Word limits: better than page limits?

Last week, federal district judge Steven Merryday admonished defense counsel for manipulating the standard letter spacing in their document so they could squeeze in more words but stay within the page limit. Highland Holdings, Inc. v. Mid-Continent Cas. Co., No. 8:14-cv-1334-t-23TBM (M.D. Fla. June 23, 2016). An excerpt is pasted below, along with a link to the full document.

I think the court should switch to a word limit. It might not solve all problems, but it removes the incentive for authors to use these tricks:

  • manipulate line-spacing (use 1.9 line-spacing instead of true double-spacing, for example)
  • manipulate font size (use 11.5-point font instead of 12, for example)
  • manipulate margins (use 0.9-inch margins instead of 1-inch margins, for example)
  • pick smaller fonts (use Garamond instead of Times New Roman, for example)

and a trick I’d never seen until now

  • manipulate the letter spacing

I switched to a word count on student papers many years ago and am glad I did.


Mid-Continent’s response (Doc. 50) to Highland Holdings’ motion for summary judgment is disguised as a paper that conforms both to Local Rule 1.05(a), which requires each “paper[] tendered by counsel for filing [to] be typewritten, double-spaced, [and] in at least twelve-point type,” and to Local Rule 3.01(b), which limits the length of a response to “not more than twenty (20) pages.” Although neither rule explicitly proscribes manipulative letterspacing,[1] the Local Rules assume that counsel engages in no manipulation to evade the effect of the rules and assume counsel’s use of the standard space between consecutive letters. Quite transparently, Mid-Continent’s response manipulates the space between consecutive characters in the response and adds approximately two words to each line. Tactics such as Mid-Continent’s letterspacing contribute to a burgeoning set of Local Rules, a phenomenon caused not by persnickety judges but by parties’ relentless efforts to gain an advantage by subverting a set of rules designed to ensure parity. Counsel is admonished; an attempt to subvert the Local Rules exposes the offending counsel to sanction.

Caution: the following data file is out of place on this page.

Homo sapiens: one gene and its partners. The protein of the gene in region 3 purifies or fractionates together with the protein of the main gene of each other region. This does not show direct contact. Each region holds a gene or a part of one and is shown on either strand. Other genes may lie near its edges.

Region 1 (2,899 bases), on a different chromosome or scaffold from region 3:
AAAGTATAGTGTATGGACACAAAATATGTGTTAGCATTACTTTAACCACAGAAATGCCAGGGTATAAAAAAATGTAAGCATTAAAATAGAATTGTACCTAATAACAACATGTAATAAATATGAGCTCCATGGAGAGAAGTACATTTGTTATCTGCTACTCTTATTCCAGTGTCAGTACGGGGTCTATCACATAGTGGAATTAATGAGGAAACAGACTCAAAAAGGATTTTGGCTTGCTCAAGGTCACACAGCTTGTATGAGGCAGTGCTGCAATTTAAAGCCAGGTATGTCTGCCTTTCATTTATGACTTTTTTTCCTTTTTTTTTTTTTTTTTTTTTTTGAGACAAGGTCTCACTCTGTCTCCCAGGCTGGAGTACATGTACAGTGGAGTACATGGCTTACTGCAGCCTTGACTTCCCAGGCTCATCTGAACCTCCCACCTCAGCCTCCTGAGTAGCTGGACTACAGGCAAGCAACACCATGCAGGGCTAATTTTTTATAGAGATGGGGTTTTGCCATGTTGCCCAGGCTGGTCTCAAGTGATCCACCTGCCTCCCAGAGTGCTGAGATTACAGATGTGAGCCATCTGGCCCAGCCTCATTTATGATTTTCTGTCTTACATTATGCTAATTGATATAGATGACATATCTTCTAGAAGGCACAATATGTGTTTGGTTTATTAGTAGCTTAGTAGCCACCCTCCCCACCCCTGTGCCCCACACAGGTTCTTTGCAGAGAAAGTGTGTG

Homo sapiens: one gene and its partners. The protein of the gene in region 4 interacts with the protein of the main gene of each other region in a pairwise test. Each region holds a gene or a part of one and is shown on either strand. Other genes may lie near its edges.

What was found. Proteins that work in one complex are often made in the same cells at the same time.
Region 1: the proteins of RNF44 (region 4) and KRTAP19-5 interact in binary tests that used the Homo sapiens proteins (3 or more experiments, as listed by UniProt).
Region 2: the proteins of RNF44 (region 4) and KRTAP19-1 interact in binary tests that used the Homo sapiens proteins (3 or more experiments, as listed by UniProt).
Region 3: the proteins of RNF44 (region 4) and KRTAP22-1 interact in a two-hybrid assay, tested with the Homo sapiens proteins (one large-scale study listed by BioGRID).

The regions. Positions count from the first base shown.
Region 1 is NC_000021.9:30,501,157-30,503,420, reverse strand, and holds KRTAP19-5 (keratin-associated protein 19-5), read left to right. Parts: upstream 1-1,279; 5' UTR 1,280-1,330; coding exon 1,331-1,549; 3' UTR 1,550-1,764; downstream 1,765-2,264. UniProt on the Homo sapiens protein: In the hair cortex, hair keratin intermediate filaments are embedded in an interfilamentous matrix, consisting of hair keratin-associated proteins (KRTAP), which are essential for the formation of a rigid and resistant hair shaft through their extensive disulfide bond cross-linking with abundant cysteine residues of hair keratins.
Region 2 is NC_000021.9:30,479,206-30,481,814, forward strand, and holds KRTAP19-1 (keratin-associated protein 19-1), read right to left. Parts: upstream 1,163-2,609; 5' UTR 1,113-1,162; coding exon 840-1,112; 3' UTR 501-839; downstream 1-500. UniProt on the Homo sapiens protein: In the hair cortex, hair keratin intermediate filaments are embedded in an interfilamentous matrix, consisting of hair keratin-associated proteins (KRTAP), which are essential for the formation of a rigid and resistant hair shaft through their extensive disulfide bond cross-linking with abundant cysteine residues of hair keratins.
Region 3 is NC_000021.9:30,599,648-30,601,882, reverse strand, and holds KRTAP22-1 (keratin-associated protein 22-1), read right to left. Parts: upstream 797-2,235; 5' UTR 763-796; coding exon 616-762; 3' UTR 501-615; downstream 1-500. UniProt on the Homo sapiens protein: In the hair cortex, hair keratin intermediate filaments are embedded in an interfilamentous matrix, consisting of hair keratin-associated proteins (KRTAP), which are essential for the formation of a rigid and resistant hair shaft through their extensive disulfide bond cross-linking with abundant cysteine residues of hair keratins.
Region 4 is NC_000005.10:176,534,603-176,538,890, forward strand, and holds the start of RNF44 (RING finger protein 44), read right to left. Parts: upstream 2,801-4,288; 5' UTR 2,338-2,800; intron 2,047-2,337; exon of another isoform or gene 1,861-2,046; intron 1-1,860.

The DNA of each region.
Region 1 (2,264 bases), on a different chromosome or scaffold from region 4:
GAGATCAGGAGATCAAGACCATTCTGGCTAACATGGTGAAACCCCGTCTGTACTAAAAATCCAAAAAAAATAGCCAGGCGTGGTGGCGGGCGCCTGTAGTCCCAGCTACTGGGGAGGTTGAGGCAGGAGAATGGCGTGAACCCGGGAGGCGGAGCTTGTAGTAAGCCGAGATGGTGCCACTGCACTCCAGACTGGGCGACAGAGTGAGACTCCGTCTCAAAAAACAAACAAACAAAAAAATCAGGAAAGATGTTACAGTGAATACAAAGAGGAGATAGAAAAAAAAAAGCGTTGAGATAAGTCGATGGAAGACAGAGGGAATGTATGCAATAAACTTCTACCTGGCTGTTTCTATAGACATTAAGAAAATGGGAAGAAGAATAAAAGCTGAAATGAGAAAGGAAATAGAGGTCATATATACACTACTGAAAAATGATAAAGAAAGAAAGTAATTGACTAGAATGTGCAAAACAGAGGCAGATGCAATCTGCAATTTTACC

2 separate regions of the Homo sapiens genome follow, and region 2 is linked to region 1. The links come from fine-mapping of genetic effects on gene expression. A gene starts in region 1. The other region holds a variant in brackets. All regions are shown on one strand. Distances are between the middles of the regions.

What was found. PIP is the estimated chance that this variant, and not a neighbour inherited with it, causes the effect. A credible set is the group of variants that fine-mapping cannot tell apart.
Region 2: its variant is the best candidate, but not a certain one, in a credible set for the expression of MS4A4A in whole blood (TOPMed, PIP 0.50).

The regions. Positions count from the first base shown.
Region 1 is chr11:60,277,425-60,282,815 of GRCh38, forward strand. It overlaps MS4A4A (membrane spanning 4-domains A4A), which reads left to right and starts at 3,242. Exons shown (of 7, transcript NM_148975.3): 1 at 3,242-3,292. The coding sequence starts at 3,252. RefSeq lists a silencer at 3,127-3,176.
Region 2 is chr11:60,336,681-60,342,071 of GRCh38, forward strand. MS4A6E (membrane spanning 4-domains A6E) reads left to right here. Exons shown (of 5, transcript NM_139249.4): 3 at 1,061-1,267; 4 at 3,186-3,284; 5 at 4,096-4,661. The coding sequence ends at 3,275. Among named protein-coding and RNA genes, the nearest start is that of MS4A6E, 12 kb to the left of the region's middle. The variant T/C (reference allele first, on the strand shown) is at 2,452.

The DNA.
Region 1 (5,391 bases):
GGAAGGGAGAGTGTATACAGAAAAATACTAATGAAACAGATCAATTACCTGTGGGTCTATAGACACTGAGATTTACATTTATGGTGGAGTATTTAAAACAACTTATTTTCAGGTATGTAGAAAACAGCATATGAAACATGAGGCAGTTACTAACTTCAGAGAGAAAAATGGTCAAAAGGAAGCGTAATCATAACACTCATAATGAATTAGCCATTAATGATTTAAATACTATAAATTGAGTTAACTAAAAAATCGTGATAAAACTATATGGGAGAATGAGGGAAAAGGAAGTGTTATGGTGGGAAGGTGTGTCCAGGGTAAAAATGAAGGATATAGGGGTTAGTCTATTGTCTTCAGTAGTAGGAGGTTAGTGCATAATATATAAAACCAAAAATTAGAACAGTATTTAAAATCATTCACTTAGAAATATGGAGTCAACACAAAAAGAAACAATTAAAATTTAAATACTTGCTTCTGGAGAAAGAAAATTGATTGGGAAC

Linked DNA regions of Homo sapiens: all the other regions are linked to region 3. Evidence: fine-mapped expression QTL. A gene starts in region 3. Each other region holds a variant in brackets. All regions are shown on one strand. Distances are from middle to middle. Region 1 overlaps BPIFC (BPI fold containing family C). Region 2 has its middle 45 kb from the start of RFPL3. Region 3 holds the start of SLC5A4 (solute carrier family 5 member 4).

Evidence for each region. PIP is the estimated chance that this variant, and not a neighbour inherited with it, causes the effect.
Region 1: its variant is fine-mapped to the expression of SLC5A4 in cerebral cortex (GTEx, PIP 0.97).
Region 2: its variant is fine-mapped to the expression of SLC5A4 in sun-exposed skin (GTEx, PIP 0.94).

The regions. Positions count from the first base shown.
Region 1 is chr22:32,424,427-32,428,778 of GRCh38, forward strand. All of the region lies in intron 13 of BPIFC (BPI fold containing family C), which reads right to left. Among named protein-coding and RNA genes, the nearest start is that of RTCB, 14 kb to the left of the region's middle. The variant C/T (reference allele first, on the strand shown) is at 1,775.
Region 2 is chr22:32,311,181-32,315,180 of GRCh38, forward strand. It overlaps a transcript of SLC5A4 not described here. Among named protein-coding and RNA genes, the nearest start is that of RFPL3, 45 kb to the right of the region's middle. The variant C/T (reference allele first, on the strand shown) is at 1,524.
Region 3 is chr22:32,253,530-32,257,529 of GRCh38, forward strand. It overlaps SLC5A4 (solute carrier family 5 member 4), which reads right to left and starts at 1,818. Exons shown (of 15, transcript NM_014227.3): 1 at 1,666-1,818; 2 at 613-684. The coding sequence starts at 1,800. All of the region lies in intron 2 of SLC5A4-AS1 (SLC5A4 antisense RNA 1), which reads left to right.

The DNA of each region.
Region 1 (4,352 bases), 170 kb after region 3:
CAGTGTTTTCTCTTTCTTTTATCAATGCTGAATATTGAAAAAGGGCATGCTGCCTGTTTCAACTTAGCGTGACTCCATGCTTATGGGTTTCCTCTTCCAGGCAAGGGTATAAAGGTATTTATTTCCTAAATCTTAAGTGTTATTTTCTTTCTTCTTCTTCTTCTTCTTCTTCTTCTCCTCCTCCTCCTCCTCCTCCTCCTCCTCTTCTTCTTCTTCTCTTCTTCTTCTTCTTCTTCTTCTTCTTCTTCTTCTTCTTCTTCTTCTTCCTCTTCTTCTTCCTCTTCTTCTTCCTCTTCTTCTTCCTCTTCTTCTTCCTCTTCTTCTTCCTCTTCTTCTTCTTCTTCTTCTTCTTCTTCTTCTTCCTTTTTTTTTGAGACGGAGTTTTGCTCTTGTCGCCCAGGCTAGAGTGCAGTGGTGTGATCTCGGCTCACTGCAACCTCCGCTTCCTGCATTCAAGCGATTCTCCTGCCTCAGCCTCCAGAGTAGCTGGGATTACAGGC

[1] “Letterspacing (also known as character spacing or tracking) is the adjustment of the horizontal white space between the letters in a block of text.” Matthew Butterick, Typography for Lawyers 92 (2d ed. 2015).

Full text of the order is here.

How do lawyers do at giving assignments?

I sent 22 lawyers this one-question survey, asking them to check one.

__ Most senior attorneys are good at giving research-and-writing assignments and instructions.
__ Most senior attorneys are average at giving research-and-writing assignments and instructions.
__ Most senior attorneys are poor at giving research-and-writing assignments and instructions.

I was expecting a lot of “poor” responses, but I suppose I should have been able to predict the results, given that I’m a teacher who grades a course on a curve:

  • Good = 7
  • Average = 9
  • Poor = 6

That’s a pretty decent bell curve. Here are two interesting comments from my respondents:

“I think senior attorneys struggle to understand and acknowledge all the information and background they retain and know but don’t always explain to a newer attorney who might need that information and background to effectively perform the  assignment.”

Well said. This is the curse of knowledge, the frustratingly common phenomenon of being unable to recognize that others don’t know what you know.

“It depends on the cut-off between senior attorney and junior attorney. I would say folks in their first 3-5 years are good, folks who’ve practiced for 10 or more are confusing or poor, and folks in between are average.”

Makes sense, right? The farther you get from the novice level, the harder it is to communicate at the novice level.

Texas Law graduate Lou Sirico wins legal-writing award

I’m pleased to announce that Professor Louis Sirico of Villanova University Charles Widger School of Law is the 2016 winner of the Burton Award for outstanding contributions to legal-writing education.

Professor Sirico is a long-time and staunch supporter of legal-writing education and of legal-writing teachers and is admired for his work in the field.

He is also, by the way, a graduate of The University of Texas School of Law. Well done, Lou!